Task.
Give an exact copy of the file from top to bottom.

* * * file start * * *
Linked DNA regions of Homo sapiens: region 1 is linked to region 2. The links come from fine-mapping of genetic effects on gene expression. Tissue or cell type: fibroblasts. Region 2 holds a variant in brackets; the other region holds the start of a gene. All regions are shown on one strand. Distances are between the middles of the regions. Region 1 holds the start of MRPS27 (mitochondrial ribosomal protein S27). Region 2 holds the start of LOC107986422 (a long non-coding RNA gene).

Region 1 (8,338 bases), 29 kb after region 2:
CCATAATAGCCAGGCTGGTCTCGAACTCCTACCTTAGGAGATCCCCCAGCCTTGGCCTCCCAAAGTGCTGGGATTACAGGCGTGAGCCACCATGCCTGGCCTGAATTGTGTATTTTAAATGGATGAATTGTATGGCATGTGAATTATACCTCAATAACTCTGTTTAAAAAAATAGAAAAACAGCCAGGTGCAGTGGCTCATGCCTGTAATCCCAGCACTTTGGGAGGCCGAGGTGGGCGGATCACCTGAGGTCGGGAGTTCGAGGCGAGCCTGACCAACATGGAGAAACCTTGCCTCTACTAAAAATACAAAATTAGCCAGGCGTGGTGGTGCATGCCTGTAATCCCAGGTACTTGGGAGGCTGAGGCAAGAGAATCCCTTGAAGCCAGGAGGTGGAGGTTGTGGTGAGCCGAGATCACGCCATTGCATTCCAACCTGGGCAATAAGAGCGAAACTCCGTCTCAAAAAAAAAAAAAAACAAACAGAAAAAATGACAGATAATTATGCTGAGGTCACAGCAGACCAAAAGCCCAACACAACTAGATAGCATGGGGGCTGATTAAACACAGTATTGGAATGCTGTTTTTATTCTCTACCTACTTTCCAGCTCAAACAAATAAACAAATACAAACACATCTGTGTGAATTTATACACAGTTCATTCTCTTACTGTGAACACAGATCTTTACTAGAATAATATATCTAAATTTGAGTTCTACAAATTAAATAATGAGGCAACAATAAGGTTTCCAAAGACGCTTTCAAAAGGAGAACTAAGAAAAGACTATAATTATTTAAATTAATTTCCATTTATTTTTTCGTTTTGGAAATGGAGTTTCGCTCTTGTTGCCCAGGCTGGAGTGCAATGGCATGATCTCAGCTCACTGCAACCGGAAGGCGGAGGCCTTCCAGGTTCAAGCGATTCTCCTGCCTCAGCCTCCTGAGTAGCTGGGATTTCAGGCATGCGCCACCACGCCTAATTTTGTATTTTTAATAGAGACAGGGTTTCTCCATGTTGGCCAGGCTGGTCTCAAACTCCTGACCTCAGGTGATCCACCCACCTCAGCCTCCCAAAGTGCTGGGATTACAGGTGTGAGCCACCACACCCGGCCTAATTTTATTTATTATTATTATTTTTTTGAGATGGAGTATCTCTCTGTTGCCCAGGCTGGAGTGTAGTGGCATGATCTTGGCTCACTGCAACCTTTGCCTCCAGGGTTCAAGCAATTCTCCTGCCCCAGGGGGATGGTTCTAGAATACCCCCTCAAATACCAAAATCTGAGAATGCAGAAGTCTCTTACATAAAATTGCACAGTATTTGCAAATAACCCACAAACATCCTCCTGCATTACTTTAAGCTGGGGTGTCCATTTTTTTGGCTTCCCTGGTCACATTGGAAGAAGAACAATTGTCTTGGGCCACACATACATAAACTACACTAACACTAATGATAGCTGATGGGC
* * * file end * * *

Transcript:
Linked DNA regions of Homo sapiens: region 1 is linked to region 2. The links come from fine-mapping of genetic effects on gene expression. Tissue or cell type: fibroblasts. Region 2 holds a variant in brackets; the other region holds the start of a gene. All regions are shown on one strand. Distances are between the middles of the regions. Region 1 holds the start of MRPS27 (mitochondrial ribosomal protein S27). Region 2 holds the start of LOC107986422 (a long non-coding RNA gene).

Region 1 (8,338 bases), 29 kb after region 2:
CCATAATAGCCAGGCTGGTCTCGAACTCCTACCTTAGGAGATCCCCCAGCCTTGGCCTCCCAAAGTGCTGGGATTACAGGCGTGAGCCACCATGCCTGGCCTGAATTGTGTATTTTAAATGGATGAATTGTATGGCATGTGAATTATACCTCAATAACTCTGTTTAAAAAAATAGAAAAACAGCCAGGTGCAGTGGCTCATGCCTGTAATCCCAGCACTTTGGGAGGCCGAGGTGGGCGGATCACCTGAGGTCGGGAGTTCGAGGCGAGCCTGACCAACATGGAGAAACCTTGCCTCTACTAAAAATACAAAATTAGCCAGGCGTGGTGGTGCATGCCTGTAATCCCAGGTACTTGGGAGGCTGAGGCAAGAGAATCCCTTGAAGCCAGGAGGTGGAGGTTGTGGTGAGCCGAGATCACGCCATTGCATTCCAACCTGGGCAATAAGAGCGAAACTCCGTCTCAAAAAAAAAAAAAAACAAACAGAAAAAATGACAGATAATTATGCTGAGGTCACAGCAGACCAAAAGCCCAACACAACTAGATAGCATGGGGGCTGATTAAACACAGTATTGGAATGCTGTTTTTATTCTCTACCTACTTTCCAGCTCAAACAAATAAACAAATACAAACACATCTGTGTGAATTTATACACAGTTCATTCTCTTACTGTGAACACAGATCTTTACTAGAATAATATATCTAAATTTGAGTTCTACAAATTAAATAATGAGGCAACAATAAGGTTTCCAAAGACGCTTTCAAAAGGAGAACTAAGAAAAGACTATAATTATTTAAATTAATTTCCATTTATTTTTTCGTTTTGGAAATGGAGTTTCGCTCTTGTTGCCCAGGCTGGAGTGCAATGGCATGATCTCAGCTCACTGCAACCGGAAGGCGGAGGCCTTCCAGGTTCAAGCGATTCTCCTGCCTCAGCCTCCTGAGTAGCTGGGATTTCAGGCATGCGCCACCACGCCTAATTTTGTATTTTTAATAGAGACAGGGTTTCTCCATGTTGGCCAGGCTGGTCTCAAACTCCTGACCTCAGGTGATCCACCCACCTCAGCCTCCCAAAGTGCTGGGATTACAGGTGTGAGCCACCACACCCGGCCTAATTTTATTTATTATTATTATTTTTTTGAGATGGAGTATCTCTCTGTTGCCCAGGCTGGAGTGTAGTGGCATGATCTTGGCTCACTGCAACCTTTGCCTCCAGGGTTCAAGCAATTCTCCTGCCCCAGGGGGATGGTTCTAGAATACCCCCTCAAATACCAAAATCTGAGAATGCAGAAGTCTCTTACATAAAATTGCACAGTATTTGCAAATAACCCACAAACATCCTCCTGCATTACTTTAAGCTGGGGTGTCCATTTTTTTGGCTTCCCTGGTCACATTGGAAGAAGAACAATTGTCTTGGGCCACACATACATAAACTACACTAACACTAATGATAGCTGATGGGC